Selenium and Vitamin E Fail to Reduce Prostate Cancer Risk
Participants in the largest-ever prostate cancer prevention trial are receiving letters instructing them to stop taking their study pills, the supplements vitamin E and selenium, after an independent review concluded that the trial will not meet its primary endpoint of reducing prostate cancer risk by 25 percent. The 35,000 participants in the NCI-funded Selenium and Vitamin E Cancer Prevention Trial (SELECT) are being asked to continue in the study for approximately 3 more years.
It is important to keep following SELECT participants for a number of reasons, explained Dr. Eric Klein, director of the Center for Urologic Oncology at the Cleveland Clinic and one of the trial's co-chairs. "There is a small chance of a ‘lag effect' of one or both supplements, meaning that their impact on rates of prostate or other cancers may not be apparent for a few more years," he said.
The SELECT executive committee made the decision on the study medications based on the recommendation of the trial's Data Safety Monitoring Committee (DSMC). In its most recent review of the data in mid-September, the DSMC concluded that, with participants having been on their study medications for 5 years on average, there was little chance that one or both supplements would reduce the number of cases of prostate cancer. The review also revealed trends of increased prostate cancer risk with the use of vitamin E and increased adult-onset diabetes risk with the use of selenium, neither of which were statistically significant. Read more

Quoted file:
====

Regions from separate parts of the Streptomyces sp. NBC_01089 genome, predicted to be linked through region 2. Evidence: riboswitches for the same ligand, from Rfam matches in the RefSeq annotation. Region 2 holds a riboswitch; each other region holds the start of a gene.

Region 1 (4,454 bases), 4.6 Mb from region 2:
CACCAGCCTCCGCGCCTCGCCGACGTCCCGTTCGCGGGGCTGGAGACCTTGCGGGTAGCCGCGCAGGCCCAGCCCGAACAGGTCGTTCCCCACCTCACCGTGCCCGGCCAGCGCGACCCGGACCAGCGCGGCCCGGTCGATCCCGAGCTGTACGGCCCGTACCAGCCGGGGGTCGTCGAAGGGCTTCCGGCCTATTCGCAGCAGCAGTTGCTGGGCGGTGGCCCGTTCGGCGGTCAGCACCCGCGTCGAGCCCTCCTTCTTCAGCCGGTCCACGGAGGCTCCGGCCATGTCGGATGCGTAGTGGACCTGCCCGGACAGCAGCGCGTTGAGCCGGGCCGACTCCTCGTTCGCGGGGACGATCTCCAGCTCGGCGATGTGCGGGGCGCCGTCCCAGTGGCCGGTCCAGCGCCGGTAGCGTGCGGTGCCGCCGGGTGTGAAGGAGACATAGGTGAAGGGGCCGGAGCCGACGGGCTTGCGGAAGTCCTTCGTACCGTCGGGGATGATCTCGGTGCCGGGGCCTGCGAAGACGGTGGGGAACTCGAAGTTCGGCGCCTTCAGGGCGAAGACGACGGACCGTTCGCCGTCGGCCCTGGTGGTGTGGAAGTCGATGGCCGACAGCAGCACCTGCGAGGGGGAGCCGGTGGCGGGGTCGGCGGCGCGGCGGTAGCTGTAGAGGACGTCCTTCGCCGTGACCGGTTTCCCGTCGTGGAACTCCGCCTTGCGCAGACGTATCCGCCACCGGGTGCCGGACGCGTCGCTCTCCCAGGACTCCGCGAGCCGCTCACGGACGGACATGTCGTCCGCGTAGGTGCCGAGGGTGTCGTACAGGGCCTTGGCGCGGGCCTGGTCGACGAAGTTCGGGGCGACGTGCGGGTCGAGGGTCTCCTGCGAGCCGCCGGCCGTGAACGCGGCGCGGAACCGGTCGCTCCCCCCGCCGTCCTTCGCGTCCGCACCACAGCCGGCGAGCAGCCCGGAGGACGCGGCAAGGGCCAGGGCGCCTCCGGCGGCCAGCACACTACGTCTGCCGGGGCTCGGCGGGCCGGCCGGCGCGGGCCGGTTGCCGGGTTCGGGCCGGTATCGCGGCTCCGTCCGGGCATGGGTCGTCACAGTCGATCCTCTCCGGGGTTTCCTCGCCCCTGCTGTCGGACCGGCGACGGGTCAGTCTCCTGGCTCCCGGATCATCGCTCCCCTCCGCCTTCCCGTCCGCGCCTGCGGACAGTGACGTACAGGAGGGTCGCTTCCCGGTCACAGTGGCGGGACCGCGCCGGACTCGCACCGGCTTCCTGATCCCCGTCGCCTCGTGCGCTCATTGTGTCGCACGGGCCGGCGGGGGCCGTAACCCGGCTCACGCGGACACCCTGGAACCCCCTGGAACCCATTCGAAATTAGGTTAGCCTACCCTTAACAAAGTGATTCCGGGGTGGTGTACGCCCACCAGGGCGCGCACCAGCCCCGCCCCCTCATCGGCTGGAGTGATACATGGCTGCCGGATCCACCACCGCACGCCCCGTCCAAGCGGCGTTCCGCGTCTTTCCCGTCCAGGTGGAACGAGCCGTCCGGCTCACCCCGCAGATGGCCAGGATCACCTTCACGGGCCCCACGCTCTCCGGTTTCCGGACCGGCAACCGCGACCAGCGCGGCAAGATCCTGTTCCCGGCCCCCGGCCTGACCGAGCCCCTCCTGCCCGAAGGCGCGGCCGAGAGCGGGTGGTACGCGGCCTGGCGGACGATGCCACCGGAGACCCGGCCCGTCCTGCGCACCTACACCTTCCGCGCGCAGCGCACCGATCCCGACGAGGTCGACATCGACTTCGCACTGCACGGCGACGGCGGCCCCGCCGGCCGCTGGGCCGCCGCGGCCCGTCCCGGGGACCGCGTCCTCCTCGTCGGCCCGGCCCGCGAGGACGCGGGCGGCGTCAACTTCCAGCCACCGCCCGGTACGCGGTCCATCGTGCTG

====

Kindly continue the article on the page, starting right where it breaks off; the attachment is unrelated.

Additional Genes Tied to Lung Cancer
A large-scale survey of genetic changes in lung tumors has identified 26 frequently altered genes in the most common form of the disease, lung adenocarcinoma. The discovery, reported in the October 23 Nature, increases the number of genes associated with lung cancer and expands the base of knowledge about the genetics of this deadly disease.
The Tumor Sequencing Project, a group of academic researchers funded by the National Human Genome Research Institute, analyzed more than 600 genes in 188 lung tumors for noninherited mutations as well as gains and losses of DNA. Their integrated analysis supports the view of cancer as a disease in which core biological pathways may be altered by various types of changes in multiple genes. Read more